Education, Business, & Law

Can election polls be trusted?

Wharton’s Abraham Wyner, whose research covers data science and predictive analytics, explains why polls can be so problematic.

From Knowledge@Wharton

The burning of California

Experts from the Wharton School’s Risk Management and Decision Processes Center discuss the California wildfires, why people underprepare for disasters, and what individuals and governments can do to prevent wildfires in the future.

Greg Johnson

How immigrants expand the U.S. economy

Wharton’s J. Daniel Kim discusses his research, which draws on census data to draw an accurate picture of immigration and entrepreneurship in the U.S.

From Knowledge@Wharton



In the News


WHYY (Philadelphia)

‘I don’t know where to move’: Philly immigrants who’ve lived through coups warn of the rise of fringe groups

Bulent Gultekin of the Wharton School said that compared to the coup he witnessed in Turkey 60 years ago, the recent attack on the U.S. Capitol was more like a “mob scene” than a coup. “It doesn’t mean that things will be the same or we’ll forget about this very quickly, it’s a very important lesson,” he said. “In a country where it’s divided and so many are polarized, this is always a problem in the long run.”

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NBC News

Democrats have a new tool to undo Trump's 'midnight rule-making.' But there's a catch

Cary Coglianese of the Law School spoke about the seldom-used Congressional Review Act, which allows Congress to overturn federal rules with a simple majority and prohibit federal agencies from reissuing similar rules without their approval. “If there’s a type of rule that the incoming administration would really like to ensure never gets adopted again, the CRA is a good way to do that,” Coglianese said.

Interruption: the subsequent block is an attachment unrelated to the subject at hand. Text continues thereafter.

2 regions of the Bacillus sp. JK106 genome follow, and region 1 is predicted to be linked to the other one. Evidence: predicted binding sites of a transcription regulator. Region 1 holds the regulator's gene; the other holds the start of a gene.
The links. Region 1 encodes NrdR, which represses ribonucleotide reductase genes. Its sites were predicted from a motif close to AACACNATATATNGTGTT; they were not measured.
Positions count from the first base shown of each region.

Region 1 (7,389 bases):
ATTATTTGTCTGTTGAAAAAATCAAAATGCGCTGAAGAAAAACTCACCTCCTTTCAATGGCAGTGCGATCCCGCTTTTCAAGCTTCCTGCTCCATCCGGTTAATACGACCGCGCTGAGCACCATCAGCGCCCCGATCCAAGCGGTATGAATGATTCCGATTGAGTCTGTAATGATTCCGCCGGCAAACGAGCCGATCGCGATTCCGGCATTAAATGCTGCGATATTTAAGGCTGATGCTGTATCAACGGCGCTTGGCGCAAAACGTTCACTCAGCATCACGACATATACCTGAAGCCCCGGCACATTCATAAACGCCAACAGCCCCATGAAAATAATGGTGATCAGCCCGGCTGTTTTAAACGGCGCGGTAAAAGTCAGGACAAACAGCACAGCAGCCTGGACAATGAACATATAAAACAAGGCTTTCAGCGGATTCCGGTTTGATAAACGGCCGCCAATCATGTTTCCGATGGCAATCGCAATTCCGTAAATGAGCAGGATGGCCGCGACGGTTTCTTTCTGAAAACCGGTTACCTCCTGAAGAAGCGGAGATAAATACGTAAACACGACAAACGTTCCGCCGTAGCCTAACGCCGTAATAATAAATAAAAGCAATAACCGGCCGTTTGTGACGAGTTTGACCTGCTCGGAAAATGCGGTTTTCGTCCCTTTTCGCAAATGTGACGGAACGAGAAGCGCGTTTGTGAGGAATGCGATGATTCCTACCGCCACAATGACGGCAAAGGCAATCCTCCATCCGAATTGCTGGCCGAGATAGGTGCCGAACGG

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The Hill

Parler sues Amazon, asks court to reinstate platform

David Hoffman of the Law School said Parler’s lawsuit against Amazon has been weakened because Amazon had warned the social media platform about violating the terms of their agreement prior to terminating the account. “There have been repeated warnings over time about Parler’s failure to comply with Amazon’s terms of use,” Hoffman said. “Given those repeated warnings over time, it’s sort of rich to say, ‘You didn’t give us enough time.’”

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CBS Philadelphia

Philadelphia police increases presence in parts of city again following storming of US Capitol

Claire Finkelstein of the Law School said President Trump may have committed a crime by encouraging his supporters to breach the U.S. Capitol building. “The question is whether or not the president was intentionally trying to interfere with the peaceful transition of power and trying to launch an attack using his supporters as weapons against the U.S. government,” Finkelstein said. “If we were to find out additional facts that suggested some intentionality on the part of the president, then I believe he could be guilty of sedition.”

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Associated Press

8 Pa. House GOP members to oppose Biden’s electoral votes

Seth Kreimer of the Law School spoke about challenges to the results of the 2020 presidential election. “I have taught constitutional law for almost four decades, and I do not believe I have ever before seen American officials reject the outcome of an election with such brazenness,” he said.

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